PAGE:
Perth’s five-year fall finally over?

Perth’s office market is beginning the slow climb back.

Vacancy in Perth’s office market may finally have peaked, almost five years after the mining boom reached its zenith and the long slide into decline began.

New Property Council of Australia research shows the city’s vacancy rate rose just 0.7% in the second half of 2016, up from 21.8% to 22.5%.

While the new mark is Perth’s highest level of vacancy since 1995, CBRE senior director Andrew Denny says it proves the market is almost ready to begin its recovery.

“Although the latest Perth CBD vacancy rate shows an increase, at 0.7% the rise is the smallest since vacancy starting increasing in 2012,” Denny says.

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“With limited new future supply, and forecast modest demand levels, CBRE believes we are now at peak vacancy.”

“The other key factors leading to an improved market include significantly increased transaction levels in the last five months of 2016, including a strong movement of tenants from the suburbs, particularly West Perth to the CBD.”

Denny says the strong performance of Perth’s premium office market is a strong indicator of what’s to come for the rest of the city.

“Premium vacancy rates fell in the last six months of 2016. This is a strong indicator to the future where we will see further falls in premium and A grade vacancy rates,” he says.

East coast markets such as Melbourne and Brisbane will look relatively cheap when national decision makers are making a call on where to expand, so expect growth in these markets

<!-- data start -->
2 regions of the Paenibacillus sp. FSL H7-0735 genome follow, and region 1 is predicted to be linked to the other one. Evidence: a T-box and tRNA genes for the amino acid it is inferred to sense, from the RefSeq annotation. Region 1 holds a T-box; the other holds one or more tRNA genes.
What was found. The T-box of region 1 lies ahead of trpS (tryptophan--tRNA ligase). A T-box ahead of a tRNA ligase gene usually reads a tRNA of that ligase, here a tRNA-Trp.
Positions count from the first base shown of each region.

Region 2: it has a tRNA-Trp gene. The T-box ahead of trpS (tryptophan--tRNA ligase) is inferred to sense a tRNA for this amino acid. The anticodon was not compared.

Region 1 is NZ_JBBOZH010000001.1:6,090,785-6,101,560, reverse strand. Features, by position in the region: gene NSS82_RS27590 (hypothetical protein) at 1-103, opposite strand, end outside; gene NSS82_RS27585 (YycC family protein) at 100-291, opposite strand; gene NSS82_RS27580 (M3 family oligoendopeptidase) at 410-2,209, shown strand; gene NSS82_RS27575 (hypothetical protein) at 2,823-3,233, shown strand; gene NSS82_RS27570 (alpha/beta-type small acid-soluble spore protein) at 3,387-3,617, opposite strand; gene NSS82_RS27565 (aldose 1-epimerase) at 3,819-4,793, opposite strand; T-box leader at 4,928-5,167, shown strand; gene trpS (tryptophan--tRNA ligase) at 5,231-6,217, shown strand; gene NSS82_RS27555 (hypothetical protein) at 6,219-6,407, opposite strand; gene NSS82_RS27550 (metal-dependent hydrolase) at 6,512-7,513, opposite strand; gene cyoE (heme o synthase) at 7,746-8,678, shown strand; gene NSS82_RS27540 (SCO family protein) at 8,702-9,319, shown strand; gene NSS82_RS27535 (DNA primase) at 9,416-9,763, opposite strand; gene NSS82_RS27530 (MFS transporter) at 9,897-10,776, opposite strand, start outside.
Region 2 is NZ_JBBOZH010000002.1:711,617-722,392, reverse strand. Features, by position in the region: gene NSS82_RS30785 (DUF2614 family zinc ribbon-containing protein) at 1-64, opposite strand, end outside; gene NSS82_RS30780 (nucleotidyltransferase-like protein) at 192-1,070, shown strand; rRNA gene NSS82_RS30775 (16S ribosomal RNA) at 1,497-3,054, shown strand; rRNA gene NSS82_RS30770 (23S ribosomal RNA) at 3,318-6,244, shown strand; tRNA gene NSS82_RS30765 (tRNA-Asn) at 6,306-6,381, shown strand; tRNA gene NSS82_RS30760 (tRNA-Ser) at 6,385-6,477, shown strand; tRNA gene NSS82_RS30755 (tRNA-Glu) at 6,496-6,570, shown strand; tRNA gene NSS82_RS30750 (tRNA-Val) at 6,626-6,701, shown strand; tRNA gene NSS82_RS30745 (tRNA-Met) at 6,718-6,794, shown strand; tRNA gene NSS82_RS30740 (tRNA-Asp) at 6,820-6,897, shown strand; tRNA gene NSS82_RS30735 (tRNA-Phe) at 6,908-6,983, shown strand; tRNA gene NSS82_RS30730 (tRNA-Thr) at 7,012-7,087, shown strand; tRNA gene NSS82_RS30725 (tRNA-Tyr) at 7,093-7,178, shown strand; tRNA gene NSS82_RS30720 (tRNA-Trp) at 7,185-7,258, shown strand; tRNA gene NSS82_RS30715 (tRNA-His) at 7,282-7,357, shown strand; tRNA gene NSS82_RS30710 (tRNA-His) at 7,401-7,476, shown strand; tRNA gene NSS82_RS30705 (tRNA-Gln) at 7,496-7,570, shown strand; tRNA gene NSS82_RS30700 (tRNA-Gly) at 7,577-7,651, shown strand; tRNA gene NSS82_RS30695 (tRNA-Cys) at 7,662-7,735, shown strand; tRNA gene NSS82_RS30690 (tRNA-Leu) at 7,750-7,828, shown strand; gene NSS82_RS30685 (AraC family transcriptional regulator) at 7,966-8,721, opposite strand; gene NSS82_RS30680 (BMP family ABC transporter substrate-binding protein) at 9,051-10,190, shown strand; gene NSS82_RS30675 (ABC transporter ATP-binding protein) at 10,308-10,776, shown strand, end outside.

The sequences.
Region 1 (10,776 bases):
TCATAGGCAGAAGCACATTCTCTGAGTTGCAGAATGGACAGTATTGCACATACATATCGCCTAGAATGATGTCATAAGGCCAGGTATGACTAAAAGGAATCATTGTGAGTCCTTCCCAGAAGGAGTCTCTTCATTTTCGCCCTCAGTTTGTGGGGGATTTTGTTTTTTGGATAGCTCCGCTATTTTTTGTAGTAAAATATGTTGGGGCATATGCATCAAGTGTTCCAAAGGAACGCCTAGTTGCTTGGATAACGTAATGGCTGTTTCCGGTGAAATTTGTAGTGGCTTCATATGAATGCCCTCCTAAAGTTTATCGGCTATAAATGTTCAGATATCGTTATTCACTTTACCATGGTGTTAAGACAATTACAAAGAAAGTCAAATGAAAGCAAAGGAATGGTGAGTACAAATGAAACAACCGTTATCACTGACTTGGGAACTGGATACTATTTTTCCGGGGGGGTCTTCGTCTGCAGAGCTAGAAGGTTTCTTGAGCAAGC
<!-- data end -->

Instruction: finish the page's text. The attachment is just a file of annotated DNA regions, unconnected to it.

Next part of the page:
The PCA’s research suggests Perth isn’t the only city on the improve, with vacancy in all major capital markets appearing to have now peaked.

In other cities, CBRE’s head of office leasing for Pacific, Andrew Tracey, says scarcity of stock is now the biggest issue, particularly in Sydney, which could be a boon for other east coast markets.

“The development cycle is the pressure valve for this, but the length of the planning and development cycle means the market will remain tight for years – and it will be tighter than people expect,” Tracey says.

“This will mean alternate east coast markets such as Melbourne and Brisbane will look relatively cheap when national decision makers are making a call on where to expand, so expect growth in these markets.”

CBRE senior director Jenine Cranston says demand in Sydney will see office rent growth of around 10% this year.

“We’ll not be entirely surprised to see this shift northward if competition for good space hots up in a market with limited options,” Cranston says.